The research project aims to undertake a comparative analysis of the reflection on the position of Orthodox Christianity in modernity and with regard to religious pluralism, which is called "Orthodox Perennialism". The latter represents an orthodox reception of certain Western esoteric approaches to an "eternal philosophy" ("philosophia perennis") in various religions and is an attempt to rethink and articulate the spiritual and religious contours of the Orthodox presence in modernity. The main focus is on two authors who have represented these positions: the British Hellenist, philosopher and Orthodox convert Philip Sherrard (1922-1995) and the Orthodox Romanian priest-monk and theologian André Scrima (1925-2000).
The articulation of a theory on the diversity of religions and their assumed metaphysical unity within the framework of a critical diagnosis of the problems of materialistic, greedy and secular modernity goes back to the French philosopher René Guénon (1886-1951), who postulated a common inner, eternal and primordial core - "tradition" - behind all historical religions. The latter could - according to Guénon - show the way out of the numerous problems and dead ends of Western modernity and be regarded as the solution. But the access to that esoteric "tradition" was only possible as consequence of an initiation ritual, the form of which differed from religion to religion. The line of thought that emerged from this became known in research as "perennialism" or also "traditionalism", the cornerstones of which are: the search for the lasting core and essence behind all religious phenomena, the diagnosis of an acute crisis of the modern Western world, the postulation of this esoteric religious tradition as a way out of this crisis, the initiation-determined access to this tradition, and the abandonment of a "spiritual hermeneutics" to a new orientation in life.
The specifically orthodox appropriation of such perennialistic/traditionalistic ideas has been undertaken at various levels. In the case of P. Sherrard this was connected with a similar orthodox anti-occidentalism, in which the cause of the crisis of the modern world received a historical-theological explanation, in particular through the excessive legitimization of reason as epistemic authority in the West, the one-sided rationalization of faith since medieval scholasticism, the emphasis on a worldly orientation and the development of technology, which destroyed the sacredness of creation and led to the modern deep ecological crisis. With A. Scrima the appropriation of Western perennialism was connected with an ecumenical opening of the Orthodox tradition; e.g. he saw similarities between the perennialistic initiation rituals and the Christian sacraments. His aim was the articulation of a "spiritual hermeneutics" as an explanatory approach and instrument of the religious life of humanity. Later, Scrima distanced himself from Guénon's crisis rhetoric and cultural pessimism.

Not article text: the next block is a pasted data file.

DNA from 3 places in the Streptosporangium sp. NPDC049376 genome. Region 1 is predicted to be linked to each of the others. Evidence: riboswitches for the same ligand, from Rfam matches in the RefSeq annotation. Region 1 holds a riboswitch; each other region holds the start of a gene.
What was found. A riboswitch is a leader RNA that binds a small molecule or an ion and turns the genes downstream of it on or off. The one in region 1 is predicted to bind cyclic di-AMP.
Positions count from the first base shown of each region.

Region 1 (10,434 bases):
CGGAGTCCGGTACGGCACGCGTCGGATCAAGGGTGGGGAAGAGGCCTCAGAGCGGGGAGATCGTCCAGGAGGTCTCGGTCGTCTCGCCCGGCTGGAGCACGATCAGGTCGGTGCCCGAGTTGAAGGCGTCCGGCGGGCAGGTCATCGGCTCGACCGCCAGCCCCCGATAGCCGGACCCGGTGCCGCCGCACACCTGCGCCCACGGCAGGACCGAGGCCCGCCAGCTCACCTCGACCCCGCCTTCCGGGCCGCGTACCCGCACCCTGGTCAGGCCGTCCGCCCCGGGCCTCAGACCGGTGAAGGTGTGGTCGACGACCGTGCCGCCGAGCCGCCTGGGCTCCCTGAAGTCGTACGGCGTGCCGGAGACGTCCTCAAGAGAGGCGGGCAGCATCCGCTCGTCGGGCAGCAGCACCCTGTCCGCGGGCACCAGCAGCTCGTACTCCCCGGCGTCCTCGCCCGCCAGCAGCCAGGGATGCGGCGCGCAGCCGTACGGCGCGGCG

The reception of perennialist, esoteric ideas represents a special chapter in the religious and cultural relations between Eastern and Western Europe and illustrates their manifold interferences in the field of religious ideas and cultural developments. It also shows how Orthodox theology has tried to position itself in the modern age, what changes have been made in the process and how important Orthodox orientations (e.g. the emphasis on authentic Christian tradition) have been newly articulated in this context.
The theoretical framework of the research project is on the one hand determined by the current discussions about the "exploration of Western esotericism". On the other hand, Prof. Makrides also sees the project as a contribution to the cultural history of Orthodox Christianity from the perspective of religious studies.